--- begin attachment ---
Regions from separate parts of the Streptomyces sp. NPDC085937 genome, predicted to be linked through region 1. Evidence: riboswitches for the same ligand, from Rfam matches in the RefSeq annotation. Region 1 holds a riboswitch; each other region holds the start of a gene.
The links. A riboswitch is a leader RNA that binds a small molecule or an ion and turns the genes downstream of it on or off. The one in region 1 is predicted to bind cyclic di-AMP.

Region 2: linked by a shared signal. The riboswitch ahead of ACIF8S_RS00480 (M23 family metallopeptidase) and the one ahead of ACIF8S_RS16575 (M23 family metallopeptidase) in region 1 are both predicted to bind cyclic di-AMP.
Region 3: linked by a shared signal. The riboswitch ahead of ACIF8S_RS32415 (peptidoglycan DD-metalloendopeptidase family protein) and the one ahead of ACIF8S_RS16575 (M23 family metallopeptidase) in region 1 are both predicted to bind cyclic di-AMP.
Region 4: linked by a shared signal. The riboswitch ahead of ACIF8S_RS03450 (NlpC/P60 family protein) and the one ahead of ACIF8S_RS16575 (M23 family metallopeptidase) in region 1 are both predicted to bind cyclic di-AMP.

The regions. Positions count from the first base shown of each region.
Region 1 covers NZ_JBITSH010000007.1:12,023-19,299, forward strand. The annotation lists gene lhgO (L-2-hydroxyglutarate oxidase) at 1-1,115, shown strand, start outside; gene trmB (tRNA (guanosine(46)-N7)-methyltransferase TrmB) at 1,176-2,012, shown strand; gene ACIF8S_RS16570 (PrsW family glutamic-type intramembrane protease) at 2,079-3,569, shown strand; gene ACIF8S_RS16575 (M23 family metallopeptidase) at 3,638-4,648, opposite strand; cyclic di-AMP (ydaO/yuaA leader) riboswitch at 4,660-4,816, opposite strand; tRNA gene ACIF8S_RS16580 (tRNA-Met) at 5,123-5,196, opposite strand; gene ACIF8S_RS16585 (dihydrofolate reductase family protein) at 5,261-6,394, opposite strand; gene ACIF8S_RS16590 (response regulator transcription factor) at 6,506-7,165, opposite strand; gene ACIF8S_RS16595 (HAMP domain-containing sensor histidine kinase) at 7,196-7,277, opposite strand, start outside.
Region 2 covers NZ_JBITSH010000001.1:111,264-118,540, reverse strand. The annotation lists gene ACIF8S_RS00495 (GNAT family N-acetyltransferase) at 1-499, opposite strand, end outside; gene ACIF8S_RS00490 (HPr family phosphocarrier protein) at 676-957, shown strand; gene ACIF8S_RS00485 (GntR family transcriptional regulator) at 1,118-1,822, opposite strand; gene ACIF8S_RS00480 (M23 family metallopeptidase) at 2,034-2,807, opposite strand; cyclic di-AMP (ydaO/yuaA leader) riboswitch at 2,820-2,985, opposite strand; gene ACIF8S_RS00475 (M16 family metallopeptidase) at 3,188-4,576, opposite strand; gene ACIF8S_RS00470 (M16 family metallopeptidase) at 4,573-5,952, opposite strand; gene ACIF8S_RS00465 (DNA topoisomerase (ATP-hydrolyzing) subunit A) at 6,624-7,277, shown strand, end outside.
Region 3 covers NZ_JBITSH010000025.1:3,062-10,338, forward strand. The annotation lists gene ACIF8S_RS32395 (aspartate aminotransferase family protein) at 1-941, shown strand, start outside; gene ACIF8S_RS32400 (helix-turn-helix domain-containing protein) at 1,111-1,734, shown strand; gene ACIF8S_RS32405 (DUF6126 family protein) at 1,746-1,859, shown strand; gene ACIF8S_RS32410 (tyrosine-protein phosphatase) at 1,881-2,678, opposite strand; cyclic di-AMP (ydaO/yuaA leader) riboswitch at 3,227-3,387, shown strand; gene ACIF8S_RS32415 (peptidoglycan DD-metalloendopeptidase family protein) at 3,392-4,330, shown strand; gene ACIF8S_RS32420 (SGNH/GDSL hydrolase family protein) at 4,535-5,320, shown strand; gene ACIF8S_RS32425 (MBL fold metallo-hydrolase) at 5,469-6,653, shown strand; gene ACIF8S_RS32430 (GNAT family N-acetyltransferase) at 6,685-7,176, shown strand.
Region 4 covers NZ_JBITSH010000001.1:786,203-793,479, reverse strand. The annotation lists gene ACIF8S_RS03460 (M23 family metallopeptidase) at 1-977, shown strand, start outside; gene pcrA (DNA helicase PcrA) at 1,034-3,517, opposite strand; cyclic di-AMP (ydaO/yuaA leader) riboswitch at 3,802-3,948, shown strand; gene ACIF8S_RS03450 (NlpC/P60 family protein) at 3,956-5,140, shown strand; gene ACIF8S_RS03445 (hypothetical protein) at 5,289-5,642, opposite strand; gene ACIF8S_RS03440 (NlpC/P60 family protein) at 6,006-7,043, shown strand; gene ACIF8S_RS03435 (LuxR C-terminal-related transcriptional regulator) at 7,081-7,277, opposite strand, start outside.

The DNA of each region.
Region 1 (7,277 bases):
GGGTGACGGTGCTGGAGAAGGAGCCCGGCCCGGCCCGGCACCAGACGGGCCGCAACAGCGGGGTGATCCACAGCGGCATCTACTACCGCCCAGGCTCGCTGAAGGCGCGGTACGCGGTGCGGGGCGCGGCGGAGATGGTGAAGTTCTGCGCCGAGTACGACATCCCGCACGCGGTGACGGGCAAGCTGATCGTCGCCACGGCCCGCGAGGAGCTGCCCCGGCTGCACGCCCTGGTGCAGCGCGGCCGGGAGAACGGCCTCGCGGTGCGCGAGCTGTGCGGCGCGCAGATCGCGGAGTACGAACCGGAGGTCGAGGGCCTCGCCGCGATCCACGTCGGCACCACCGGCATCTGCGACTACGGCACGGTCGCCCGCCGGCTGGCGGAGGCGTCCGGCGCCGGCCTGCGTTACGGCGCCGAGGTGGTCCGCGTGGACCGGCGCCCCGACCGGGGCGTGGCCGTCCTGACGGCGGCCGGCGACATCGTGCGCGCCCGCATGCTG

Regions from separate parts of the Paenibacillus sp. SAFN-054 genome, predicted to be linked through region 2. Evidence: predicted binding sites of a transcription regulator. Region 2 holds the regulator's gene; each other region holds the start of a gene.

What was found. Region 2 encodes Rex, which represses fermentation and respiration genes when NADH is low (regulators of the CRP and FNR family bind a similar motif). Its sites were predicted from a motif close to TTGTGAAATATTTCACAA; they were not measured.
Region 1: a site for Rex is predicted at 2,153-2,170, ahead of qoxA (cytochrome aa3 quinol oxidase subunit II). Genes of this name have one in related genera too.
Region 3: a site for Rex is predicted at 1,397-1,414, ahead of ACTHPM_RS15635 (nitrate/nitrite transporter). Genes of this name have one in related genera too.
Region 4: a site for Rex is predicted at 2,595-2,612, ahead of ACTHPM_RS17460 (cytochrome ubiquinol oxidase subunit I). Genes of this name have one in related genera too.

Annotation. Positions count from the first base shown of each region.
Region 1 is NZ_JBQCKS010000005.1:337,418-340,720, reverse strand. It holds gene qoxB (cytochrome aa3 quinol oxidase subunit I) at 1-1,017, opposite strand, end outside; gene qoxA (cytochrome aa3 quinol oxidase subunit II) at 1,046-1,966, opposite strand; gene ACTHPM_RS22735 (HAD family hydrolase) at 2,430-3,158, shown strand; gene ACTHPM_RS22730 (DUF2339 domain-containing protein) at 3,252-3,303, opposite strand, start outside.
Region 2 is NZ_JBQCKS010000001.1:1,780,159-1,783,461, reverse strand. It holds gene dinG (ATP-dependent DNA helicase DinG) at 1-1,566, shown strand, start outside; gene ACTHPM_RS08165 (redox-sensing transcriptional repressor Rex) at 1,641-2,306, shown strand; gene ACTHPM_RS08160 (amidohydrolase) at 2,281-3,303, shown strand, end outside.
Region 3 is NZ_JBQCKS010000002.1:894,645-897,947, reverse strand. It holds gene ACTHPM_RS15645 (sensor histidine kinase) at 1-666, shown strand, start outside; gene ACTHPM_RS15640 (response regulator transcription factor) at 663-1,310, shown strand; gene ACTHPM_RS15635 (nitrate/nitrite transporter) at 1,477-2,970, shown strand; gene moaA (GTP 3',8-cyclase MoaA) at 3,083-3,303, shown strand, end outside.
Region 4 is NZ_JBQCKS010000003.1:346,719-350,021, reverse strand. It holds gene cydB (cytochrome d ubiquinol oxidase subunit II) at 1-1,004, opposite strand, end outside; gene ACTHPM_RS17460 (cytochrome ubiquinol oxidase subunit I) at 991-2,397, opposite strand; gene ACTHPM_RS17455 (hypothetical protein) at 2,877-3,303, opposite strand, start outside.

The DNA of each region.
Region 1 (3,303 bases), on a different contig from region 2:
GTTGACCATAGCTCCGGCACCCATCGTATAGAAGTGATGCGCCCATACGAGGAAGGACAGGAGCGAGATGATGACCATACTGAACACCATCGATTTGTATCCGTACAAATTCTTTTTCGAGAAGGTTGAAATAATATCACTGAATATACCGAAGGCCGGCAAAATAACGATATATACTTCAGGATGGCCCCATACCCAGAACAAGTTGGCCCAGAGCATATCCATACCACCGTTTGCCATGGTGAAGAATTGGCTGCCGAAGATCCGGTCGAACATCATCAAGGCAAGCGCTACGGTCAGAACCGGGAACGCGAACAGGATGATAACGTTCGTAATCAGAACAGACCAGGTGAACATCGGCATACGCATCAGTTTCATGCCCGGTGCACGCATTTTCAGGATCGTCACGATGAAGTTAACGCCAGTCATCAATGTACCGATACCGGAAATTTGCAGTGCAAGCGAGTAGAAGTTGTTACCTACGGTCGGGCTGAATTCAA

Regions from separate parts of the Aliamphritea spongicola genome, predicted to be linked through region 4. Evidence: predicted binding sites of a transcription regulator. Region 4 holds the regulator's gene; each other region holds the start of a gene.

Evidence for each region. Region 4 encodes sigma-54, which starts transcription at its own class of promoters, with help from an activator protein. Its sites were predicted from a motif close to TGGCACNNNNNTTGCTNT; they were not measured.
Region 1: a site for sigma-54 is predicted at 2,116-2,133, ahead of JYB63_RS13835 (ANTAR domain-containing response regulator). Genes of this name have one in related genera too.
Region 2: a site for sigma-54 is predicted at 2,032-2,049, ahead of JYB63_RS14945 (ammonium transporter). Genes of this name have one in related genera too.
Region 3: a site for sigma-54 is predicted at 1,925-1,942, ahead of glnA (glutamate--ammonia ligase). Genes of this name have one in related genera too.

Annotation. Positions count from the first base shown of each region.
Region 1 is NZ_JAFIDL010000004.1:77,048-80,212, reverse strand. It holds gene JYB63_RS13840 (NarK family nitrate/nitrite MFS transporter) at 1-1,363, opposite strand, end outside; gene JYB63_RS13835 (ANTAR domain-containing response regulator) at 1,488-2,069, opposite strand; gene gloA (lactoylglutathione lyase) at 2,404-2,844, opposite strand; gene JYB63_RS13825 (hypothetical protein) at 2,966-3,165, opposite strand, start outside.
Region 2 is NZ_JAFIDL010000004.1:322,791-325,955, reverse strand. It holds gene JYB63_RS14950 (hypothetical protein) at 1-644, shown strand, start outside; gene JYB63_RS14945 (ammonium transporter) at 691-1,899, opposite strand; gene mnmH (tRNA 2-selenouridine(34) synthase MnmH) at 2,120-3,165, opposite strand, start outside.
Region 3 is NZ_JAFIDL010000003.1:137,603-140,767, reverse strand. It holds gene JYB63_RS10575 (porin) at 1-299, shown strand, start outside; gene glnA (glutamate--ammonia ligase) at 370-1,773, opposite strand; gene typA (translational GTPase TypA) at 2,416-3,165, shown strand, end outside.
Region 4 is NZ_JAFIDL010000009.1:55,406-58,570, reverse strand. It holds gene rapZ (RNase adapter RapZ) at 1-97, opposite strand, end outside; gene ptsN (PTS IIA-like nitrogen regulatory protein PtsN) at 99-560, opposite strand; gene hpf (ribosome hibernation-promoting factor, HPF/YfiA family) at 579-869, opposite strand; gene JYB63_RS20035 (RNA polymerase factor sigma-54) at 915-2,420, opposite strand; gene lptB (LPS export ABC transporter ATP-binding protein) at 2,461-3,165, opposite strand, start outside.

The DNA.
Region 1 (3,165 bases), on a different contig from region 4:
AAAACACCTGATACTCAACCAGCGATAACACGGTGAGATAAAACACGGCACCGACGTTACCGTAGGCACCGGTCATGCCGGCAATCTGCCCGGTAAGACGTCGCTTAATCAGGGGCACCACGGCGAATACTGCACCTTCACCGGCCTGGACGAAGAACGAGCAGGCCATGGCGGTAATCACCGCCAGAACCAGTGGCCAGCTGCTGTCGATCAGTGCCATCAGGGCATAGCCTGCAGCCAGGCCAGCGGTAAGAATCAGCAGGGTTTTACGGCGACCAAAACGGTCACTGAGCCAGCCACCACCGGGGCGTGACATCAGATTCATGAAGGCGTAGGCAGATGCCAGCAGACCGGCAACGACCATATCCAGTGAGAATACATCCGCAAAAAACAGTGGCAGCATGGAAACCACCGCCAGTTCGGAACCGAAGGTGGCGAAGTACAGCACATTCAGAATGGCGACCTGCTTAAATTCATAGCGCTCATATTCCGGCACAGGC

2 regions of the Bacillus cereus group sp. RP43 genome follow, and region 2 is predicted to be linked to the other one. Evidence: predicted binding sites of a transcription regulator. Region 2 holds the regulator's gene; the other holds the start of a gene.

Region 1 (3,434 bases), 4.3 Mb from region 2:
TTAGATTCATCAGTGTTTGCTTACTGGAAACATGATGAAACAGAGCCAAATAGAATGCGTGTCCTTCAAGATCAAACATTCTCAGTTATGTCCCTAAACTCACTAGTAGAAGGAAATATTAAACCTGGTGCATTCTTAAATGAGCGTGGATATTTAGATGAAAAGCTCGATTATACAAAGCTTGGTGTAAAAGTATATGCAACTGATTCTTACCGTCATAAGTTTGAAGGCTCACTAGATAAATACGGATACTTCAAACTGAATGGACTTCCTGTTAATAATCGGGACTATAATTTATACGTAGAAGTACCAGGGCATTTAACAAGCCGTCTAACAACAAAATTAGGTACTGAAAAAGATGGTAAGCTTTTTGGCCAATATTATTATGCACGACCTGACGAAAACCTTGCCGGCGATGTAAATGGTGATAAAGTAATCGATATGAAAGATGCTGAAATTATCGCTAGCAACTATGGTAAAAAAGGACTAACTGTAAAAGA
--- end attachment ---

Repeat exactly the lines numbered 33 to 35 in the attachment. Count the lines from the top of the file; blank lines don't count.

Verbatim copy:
Region 1 is NZ_JAFIDL010000004.1:77,048-80,212, reverse strand. It holds gene JYB63_RS13840 (NarK family nitrate/nitrite MFS transporter) at 1-1,363, opposite strand, end outside; gene JYB63_RS13835 (ANTAR domain-containing response regulator) at 1,488-2,069, opposite strand; gene gloA (lactoylglutathione lyase) at 2,404-2,844, opposite strand; gene JYB63_RS13825 (hypothetical protein) at 2,966-3,165, opposite strand, start outside.
Region 2 is NZ_JAFIDL010000004.1:322,791-325,955, reverse strand. It holds gene JYB63_RS14950 (hypothetical protein) at 1-644, shown strand, start outside; gene JYB63_RS14945 (ammonium transporter) at 691-1,899, opposite strand; gene mnmH (tRNA 2-selenouridine(34) synthase MnmH) at 2,120-3,165, opposite strand, start outside.
Region 3 is NZ_JAFIDL010000003.1:137,603-140,767, reverse strand. It holds gene JYB63_RS10575 (porin) at 1-299, shown strand, start outside; gene glnA (glutamate--ammonia ligase) at 370-1,773, opposite strand; gene typA (translational GTPase TypA) at 2,416-3,165, shown strand, end outside.